Having a baby is like having a dog. People stop and talk to you. You’re part of a club. You share a lexicon. Exchange stories. Instead of a bout of bum sniffing between your little creatures and a natter about breeds, you chat about weight, gender, age, birth order, sleeping patterns, eye colour, hair colour, names… Even people who don’t have babies in tow lean over, exchange a few words or just smile. We might not rush up and kiss other people’s babies like the Italians, we are English after all, but metaphorical kissing is allowed: a gaze across the room, a tickle under the chin, a cocked head, wide eyes, pursed lips, coos.
I recommend that every writer acquire a baby. Either have one naturally, or for a less painful, time-consuming option, kidnap one from a friend – they’ll be grateful for the break. Once the babe has been acquired, head out into a public place (sit in the middle of a cafe, stand in the busiest bit of a shop or join the longest queue at the supermarket) and let the magic begin.
Instead of being the weirdo in the corner, eavesdropping and scribbling in a notebook, people will come to you and divulge all kinds of interesting morsels for your storehouse of stories. I loathe the phrase, ‘everyone’s got a book in them’ (it’s like saying that everyone’s got a concert pianist or an astro-physicist or a world class cricketer in them – writing’s a skill, a craft, a talent and just because you can spell and write a sentence, doesn’t mean you can write a novel…), but everyone does have a story in them – usually several. And as you bounce your (or your kindnapped) baby on your knee, all you need to do is to offer a few prompts and those strangers who are gazing adoringly at your gurgling bundle will open up in a way they never would to the lone writer.
In the last week I’ve met an elderly couple called Martin and Sandy who go to the same coffee shop at the same time every morning, read the paper and exchange ideas. We’ve run out of things to talk to each other about so the paper helps, Sandy told me, we read an article and debate it. Their conversation, before they noticed Tennessee, was about the Archbishop of Canterbury. Once Tennessee was spotted, Sandy told me about her two sons and six granddaughters. Isn’t that an intriguing configuration – to have raised only boys and, late in life, to be surrounded by little girls?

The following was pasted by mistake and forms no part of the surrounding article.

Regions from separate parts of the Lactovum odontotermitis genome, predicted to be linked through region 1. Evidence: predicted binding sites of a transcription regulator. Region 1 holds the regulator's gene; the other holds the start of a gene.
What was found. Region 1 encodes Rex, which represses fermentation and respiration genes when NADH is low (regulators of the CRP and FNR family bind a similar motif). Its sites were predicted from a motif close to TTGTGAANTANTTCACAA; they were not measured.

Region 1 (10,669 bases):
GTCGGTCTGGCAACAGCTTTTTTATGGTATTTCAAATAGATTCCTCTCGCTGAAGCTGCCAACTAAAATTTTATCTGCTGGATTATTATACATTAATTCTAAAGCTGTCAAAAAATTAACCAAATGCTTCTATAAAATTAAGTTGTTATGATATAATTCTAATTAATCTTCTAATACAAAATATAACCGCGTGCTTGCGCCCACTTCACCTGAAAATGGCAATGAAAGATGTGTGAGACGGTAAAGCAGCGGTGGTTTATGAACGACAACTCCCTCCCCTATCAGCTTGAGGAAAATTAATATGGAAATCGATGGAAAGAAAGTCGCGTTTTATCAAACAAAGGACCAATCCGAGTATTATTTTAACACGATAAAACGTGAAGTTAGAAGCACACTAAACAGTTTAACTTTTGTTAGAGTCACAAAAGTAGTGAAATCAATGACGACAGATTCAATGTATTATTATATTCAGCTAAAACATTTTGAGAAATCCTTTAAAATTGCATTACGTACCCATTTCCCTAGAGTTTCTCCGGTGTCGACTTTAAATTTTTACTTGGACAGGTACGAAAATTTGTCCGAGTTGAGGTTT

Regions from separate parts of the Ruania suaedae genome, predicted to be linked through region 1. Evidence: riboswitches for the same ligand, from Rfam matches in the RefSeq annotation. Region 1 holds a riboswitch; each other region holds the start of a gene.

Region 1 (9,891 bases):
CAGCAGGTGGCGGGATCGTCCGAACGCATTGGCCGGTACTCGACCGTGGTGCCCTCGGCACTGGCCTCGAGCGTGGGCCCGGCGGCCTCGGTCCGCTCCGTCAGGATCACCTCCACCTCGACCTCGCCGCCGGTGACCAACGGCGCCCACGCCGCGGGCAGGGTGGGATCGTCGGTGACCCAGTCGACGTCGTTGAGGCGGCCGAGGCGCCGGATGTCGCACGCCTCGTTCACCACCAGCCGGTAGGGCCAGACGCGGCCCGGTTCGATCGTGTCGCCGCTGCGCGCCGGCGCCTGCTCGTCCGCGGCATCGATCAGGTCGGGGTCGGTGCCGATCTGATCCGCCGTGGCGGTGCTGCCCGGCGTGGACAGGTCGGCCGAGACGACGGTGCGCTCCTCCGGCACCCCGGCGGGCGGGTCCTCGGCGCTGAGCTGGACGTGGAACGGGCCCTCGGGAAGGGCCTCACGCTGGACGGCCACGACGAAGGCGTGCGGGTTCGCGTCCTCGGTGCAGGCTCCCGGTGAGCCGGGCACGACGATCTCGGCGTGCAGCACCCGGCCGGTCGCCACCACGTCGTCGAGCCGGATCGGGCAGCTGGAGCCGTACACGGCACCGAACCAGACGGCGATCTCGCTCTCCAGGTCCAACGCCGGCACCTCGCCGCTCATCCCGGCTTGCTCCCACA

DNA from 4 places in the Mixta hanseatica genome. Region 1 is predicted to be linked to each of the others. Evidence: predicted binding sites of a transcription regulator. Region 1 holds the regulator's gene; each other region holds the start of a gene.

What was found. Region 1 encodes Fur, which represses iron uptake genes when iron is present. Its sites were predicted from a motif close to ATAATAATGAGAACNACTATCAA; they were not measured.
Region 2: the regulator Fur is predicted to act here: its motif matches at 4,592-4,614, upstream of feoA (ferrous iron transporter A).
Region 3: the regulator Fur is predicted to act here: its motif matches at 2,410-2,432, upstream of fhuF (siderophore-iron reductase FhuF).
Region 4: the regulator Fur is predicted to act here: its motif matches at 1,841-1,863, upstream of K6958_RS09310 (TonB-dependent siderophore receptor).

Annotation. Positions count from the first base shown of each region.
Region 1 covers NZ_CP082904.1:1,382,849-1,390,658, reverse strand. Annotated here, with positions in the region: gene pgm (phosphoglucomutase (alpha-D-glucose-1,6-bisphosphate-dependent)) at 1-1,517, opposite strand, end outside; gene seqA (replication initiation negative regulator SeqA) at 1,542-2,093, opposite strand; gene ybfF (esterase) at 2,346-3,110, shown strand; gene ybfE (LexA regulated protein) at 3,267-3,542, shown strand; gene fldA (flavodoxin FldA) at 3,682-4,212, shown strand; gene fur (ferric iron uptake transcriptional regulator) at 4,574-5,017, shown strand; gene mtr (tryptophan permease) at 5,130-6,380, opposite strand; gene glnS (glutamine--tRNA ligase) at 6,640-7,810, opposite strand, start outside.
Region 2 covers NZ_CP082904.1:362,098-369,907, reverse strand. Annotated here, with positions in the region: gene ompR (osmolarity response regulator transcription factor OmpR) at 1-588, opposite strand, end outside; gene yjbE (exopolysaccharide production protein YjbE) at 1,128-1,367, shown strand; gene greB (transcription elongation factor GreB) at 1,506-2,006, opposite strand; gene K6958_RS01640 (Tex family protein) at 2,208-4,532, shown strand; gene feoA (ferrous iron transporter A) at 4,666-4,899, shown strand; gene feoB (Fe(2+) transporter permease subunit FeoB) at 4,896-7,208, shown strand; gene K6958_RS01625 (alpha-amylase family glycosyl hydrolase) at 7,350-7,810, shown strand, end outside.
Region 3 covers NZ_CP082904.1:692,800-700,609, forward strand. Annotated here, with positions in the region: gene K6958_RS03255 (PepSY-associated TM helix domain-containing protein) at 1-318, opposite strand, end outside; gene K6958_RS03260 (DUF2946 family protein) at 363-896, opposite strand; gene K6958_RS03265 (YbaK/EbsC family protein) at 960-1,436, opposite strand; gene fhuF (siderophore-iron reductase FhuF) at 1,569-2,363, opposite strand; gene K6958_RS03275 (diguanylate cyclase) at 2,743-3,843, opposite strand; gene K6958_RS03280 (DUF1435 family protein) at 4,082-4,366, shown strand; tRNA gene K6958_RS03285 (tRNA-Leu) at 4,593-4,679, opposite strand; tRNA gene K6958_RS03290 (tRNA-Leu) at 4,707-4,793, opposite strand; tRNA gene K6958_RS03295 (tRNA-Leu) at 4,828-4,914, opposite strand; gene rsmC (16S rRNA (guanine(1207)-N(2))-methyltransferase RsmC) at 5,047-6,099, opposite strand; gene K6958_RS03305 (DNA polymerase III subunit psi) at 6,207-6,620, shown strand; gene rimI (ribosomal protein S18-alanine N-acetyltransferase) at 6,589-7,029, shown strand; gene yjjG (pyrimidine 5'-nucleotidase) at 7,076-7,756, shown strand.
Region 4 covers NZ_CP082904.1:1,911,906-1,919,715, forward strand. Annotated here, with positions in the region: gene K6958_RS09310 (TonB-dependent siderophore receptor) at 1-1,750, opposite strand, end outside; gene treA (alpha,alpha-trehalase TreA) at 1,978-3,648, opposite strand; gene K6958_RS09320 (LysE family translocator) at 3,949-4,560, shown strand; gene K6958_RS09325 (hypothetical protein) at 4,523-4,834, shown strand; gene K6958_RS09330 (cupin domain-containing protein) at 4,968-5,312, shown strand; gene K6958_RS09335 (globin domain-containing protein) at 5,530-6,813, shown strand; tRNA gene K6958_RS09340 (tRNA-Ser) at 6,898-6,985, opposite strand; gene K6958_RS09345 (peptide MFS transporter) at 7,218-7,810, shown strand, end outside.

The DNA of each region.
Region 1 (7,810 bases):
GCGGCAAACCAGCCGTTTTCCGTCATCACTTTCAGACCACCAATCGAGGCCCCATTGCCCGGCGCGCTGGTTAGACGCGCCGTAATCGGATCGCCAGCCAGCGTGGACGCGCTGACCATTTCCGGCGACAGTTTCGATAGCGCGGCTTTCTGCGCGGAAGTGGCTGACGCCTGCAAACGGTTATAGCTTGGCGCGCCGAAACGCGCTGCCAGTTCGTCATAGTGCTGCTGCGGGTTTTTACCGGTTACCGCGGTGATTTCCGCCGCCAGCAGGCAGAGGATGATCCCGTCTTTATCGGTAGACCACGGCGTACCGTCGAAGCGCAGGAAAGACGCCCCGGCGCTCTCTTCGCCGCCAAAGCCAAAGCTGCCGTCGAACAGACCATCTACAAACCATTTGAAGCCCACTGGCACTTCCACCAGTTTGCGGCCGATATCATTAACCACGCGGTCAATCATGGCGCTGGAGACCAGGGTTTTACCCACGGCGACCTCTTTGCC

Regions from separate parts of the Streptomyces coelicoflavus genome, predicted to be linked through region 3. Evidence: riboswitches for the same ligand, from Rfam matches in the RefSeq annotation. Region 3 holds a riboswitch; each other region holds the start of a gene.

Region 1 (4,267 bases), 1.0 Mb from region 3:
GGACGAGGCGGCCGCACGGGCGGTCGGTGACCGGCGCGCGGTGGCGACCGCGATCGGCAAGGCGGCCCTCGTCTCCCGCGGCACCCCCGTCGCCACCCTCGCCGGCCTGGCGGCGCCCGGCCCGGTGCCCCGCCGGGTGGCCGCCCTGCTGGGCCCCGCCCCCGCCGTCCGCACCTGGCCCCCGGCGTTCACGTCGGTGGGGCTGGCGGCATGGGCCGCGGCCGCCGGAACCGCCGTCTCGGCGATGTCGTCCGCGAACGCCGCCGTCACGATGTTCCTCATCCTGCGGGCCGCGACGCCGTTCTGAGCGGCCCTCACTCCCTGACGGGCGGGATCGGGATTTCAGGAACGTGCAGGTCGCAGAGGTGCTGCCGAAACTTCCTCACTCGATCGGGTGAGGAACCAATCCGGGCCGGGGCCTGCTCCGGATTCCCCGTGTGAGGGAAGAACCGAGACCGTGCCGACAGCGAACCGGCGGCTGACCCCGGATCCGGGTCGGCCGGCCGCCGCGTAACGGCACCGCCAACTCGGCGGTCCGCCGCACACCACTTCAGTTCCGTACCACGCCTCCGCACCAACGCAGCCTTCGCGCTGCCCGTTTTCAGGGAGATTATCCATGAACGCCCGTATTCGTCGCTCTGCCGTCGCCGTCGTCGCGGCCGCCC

Next to me now sits a lovely grandma, all plaid skirts and steel hair-clips, celebrating her birthday with her three daughters and six grandchildren. She’s nodding and smiling as the children give her anecdotes from their lives – she’s nodding and smiling but her eyes are far away: their world is as foreign to her as another planet.
Yesterday, a woman told me about her seven grandchildren – number eight on the way. When is the eighth one due? I asked. In a firm, level voice, she answered: Oh, he’s not conceived yet. I gave Tennessee a kiss in the folds of her chubby chin to hide my confusion, but the woman must have sensed my bewilderment because she went on: A clairvoyant told me that I’d have eight grandchildren, three girls and four boys. She’s been right so far – so now I’m waiting for the last one. She seemed like quite a reasonable old lady – drinking her coffee, doing a crossword, an M&S bag at her feet…I’m sure that at home she has a small dog and well kept garden and that she listens to Radio 4.
And then there are the constant strangers like my lovely barista, Anna, who brings my coffee and my biscotti and my glass of water to my table before I’ve paid for them because she knows how much of a faff it is to set myself up with notebooks and laptop and Tennessee. She loves Tennessee, calls her, my princess, asks me how I’ve slept, tells me about her life back in Poland, her parents, her brother and nephews, the Polish man she met in England with whom she’d like to have her own little princess.
And there are the less pleasant encounters – though these, too, are good material. The breast-feeding mafia who look daggers at me as I bottle-feed my daughter. I know what they’re thinking: why aren’t you using your boobs? Don’t you know that your baby will grow up to be ugly, overweight, thick, physically deficient and diabetic if she’s not fed on breast-milk? Or the old man who sits in the corner reading his newspaper, raising his bushy eyebrows and glancing over his glasses whenever Tennessee makes a sound as if to say: for goodness sake, can’t you control your child? Isn’t there an off switch or something?
So, although at present, there’s no time to write it all down, my little Tennessee is unlocking some worlds and characters that, one day, I’ll put into my cauldron along with a good dose of imagination, and translate into a story or two.